Next year, Qualcomm Inc. said its top three priorities are to drive the transition to 5G technology, execute across its core chip business and resolve its dispute with Apple Inc.  The company has billions of dollars wrapped up in its multiyear legal battle with Apple. File photo by Jamie Scott Lytle

Next year, Qualcomm Inc. said its top three priorities are to drive the transition to 5G technology, execute across its core chip business and resolve its dispute with Apple Inc. The company has billions of dollars wrapped up in its multiyear legal battle with Apple. File photo by Jamie Scott Lytle

In the latest hook in Qualcomm Inc. and Apple Inc.’s extended legal battle, the San Diego-based chipmaker was able to secure a ban on iPhones in Germany found to violate its patents.

The District Court of Munich ruled on Dec. 20 that certain Apple devices using a type of power-saving hardware infringed Qualcomm’s patents. The permanent injunction means that Apple will pull phone models using chips from supplier Qorvo Inc., including the iPhone 7 and iPhone 8 models.

Apple is appealing the ruling, according to Bloomberg. It will still be able to sell its newer models, including the iPhone XS, SX Max and XR.

The ban will be enforced as soon as Qualcomm posts a $765 million bond covering potential damages to Apple if judgment is overturned. Qualcomm expects the process will take a few days. Apple will also have to pay damages to Qualcomm, in an amount yet to be determined.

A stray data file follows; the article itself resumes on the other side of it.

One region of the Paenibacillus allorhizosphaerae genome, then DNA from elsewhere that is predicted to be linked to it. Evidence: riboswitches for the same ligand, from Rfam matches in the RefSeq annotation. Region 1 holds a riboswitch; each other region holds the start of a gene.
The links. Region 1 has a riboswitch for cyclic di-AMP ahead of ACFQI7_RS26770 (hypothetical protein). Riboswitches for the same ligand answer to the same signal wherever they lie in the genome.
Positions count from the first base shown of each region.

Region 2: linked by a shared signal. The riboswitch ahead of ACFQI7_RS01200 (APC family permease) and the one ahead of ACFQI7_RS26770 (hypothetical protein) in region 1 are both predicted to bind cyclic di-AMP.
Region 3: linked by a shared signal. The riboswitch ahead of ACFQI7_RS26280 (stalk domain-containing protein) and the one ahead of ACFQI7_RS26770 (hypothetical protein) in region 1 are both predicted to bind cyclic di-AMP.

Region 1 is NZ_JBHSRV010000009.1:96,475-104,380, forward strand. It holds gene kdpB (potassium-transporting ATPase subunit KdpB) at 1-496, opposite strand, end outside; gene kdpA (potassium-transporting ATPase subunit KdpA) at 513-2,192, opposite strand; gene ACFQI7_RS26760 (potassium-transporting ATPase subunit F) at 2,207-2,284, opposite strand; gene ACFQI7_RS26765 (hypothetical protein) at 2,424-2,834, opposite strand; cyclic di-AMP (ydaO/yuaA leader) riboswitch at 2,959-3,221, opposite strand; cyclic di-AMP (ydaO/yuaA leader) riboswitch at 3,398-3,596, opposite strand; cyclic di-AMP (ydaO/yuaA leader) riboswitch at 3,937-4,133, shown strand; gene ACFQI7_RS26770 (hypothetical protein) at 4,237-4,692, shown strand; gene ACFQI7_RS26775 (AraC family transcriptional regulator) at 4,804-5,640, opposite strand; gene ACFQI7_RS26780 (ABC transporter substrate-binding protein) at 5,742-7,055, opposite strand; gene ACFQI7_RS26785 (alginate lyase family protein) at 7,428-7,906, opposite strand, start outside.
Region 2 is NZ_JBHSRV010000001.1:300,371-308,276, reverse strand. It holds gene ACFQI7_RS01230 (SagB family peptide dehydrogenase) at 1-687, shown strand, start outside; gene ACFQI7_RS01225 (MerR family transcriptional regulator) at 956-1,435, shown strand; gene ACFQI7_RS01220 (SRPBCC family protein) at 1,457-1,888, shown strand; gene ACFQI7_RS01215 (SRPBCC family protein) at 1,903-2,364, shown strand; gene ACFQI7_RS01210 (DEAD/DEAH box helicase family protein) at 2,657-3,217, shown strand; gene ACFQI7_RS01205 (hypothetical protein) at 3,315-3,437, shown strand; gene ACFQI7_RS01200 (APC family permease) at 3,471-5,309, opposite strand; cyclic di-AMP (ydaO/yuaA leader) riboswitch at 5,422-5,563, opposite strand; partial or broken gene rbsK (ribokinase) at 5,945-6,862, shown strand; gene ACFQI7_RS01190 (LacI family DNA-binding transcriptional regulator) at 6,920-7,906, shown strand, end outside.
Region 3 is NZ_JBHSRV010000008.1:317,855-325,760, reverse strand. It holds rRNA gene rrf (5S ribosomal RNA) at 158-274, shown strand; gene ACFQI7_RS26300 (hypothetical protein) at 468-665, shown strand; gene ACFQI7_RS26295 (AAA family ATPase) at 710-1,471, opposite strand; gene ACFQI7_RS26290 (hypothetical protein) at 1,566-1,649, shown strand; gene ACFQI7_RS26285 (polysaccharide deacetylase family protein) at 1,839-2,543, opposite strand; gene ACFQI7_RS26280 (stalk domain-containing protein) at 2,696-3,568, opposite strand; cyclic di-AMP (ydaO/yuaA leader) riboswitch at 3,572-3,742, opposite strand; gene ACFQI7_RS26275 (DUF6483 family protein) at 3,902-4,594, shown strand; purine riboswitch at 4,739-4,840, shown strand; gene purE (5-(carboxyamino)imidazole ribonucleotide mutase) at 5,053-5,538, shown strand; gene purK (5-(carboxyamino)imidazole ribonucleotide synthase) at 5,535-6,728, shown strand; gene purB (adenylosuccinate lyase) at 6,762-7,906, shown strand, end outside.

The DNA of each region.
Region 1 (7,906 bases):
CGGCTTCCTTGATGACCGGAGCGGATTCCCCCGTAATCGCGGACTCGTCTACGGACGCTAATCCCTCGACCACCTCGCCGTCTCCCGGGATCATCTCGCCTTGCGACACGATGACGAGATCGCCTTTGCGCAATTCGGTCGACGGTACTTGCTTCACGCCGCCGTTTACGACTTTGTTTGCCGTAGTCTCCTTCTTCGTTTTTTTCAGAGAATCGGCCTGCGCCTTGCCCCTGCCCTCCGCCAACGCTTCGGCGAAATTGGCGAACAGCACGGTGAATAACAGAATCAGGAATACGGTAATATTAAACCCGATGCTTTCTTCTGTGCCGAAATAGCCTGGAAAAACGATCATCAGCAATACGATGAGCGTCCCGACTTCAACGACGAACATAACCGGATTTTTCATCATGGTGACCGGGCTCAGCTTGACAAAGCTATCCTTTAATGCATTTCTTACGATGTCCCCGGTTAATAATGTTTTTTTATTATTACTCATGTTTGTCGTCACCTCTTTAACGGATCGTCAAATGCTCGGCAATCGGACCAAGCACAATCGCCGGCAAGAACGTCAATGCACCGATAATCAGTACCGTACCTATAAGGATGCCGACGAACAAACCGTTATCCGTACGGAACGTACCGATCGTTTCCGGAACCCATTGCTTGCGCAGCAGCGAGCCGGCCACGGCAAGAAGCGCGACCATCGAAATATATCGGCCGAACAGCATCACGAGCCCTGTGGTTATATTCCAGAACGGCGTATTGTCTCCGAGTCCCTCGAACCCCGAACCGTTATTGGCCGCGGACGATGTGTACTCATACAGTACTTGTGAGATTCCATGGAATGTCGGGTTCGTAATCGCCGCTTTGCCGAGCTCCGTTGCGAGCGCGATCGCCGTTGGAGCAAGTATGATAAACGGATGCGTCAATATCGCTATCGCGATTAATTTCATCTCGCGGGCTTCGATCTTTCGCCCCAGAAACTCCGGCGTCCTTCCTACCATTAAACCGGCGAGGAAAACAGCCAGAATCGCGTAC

The ruling in Germany follows a similar decision in China, where a court ruled last week to ban the sale of older iPhone models found to violate Qualcomm’s intellectual property. However, the offending iPhones still haven’t been pulled from the shelves.

Apple Inc.’s devices were found to infringe two Qualcomm software patents, but Apple tweaked its devices in an update after the ruling. It is also appealing the court decision.

Qualcomm has also sought to ban the sale of iPhones found to violate its patents in the U.S. Last month, an administrative judge with the International Trade Commission found that Apple had violated one of Qualcomm’s patents, but advised against prohibiting the import of affected iPhones because it would not be in the public interest.

However, his word is not final. The ITC will review the decision, and make a final ruling by Feb. 19.